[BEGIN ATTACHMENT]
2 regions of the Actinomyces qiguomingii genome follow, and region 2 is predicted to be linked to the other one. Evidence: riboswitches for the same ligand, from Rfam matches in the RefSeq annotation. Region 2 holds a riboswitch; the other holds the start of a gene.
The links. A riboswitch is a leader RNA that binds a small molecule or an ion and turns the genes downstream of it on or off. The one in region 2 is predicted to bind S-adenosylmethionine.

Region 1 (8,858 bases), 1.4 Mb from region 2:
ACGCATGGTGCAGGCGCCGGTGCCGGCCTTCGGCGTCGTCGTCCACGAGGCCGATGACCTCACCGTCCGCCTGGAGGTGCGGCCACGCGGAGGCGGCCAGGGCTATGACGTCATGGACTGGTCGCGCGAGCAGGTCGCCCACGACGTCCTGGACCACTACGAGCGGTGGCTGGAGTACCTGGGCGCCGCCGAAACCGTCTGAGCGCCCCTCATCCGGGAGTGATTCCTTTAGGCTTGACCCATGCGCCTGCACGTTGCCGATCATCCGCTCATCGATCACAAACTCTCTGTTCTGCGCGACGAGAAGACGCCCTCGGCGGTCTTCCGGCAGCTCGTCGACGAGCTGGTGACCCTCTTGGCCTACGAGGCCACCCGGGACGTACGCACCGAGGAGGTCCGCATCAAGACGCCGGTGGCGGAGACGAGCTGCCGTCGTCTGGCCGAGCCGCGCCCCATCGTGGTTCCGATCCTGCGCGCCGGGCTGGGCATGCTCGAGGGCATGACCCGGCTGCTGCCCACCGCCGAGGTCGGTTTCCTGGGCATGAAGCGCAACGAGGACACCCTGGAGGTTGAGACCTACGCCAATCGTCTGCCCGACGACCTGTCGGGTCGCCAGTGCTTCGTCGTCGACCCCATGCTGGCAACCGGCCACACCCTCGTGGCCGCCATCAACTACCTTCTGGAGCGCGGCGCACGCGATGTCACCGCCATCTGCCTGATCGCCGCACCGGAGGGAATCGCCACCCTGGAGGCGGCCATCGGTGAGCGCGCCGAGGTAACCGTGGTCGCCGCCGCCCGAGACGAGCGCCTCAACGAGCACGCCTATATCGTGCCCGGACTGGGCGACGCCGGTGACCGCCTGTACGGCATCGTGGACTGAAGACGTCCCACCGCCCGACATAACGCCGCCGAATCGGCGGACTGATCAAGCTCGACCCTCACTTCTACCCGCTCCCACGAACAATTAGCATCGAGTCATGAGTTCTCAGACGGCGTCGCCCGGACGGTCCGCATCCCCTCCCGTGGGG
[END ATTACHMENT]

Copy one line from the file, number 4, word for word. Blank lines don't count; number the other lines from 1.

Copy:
ACGCATGGTGCAGGCGCCGGTGCCGGCCTTCGGCGTCGTCGTCCACGAGGCCGATGACCTCACCGTCCGCCTGGAGGTGCGGCCACGCGGAGGCGGCCAGGGCTATGACGTCATGGACTGGTCGCGCGAGCAGGTCGCCCACGACGTCCTGGACCACTACGAGCGGTGGCTGGAGTACCTGGGCGCCGCCGAAACCGTCTGAGCGCCCCTCATCCGGGAGTGATTCCTTTAGGCTTGACCCATGCGCCTGCACGTTGCCGATCATCCGCTCATCGATCACAAACTCTCTGTTCTGCGCGACGAGAAGACGCCCTCGGCGGTCTTCCGGCAGCTCGTCGACGAGCTGGTGACCCTCTTGGCCTACGAGGCCACCCGGGACGTACGCACCGAGGAGGTCCGCATCAAGACGCCGGTGGCGGAGACGAGCTGCCGTCGTCTGGCCGAGCCGCGCCCCATCGTGGTTCCGATCCTGCGCGCCGGGCTGGGCATGCTCGAGGGCATGACCCGGCTGCTGCCCACCGCCGAGGTCGGTTTCCTGGGCATGAAGCGCAACGAGGACACCCTGGAGGTTGAGACCTACGCCAATCGTCTGCCCGACGACCTGTCGGGTCGCCAGTGCTTCGTCGTCGACCCCATGCTGGCAACCGGCCACACCCTCGTGGCCGCCATCAACTACCTTCTGGAGCGCGGCGCACGCGATGTCACCGCCATCTGCCTGATCGCCGCACCGGAGGGAATCGCCACCCTGGAGGCGGCCATCGGTGAGCGCGCCGAGGTAACCGTGGTCGCCGCCGCCCGAGACGAGCGCCTCAACGAGCACGCCTATATCGTGCCCGGACTGGGCGACGCCGGTGACCGCCTGTACGGCATCGTGGACTGAAGACGTCCCACCGCCCGACATAACGCCGCCGAATCGGCGGACTGATCAAGCTCGACCCTCACTTCTACCCGCTCCCACGAACAATTAGCATCGAGTCATGAGTTCTCAGACGGCGTCGCCCGGACGGTCCGCATCCCCTCCCGTGGGG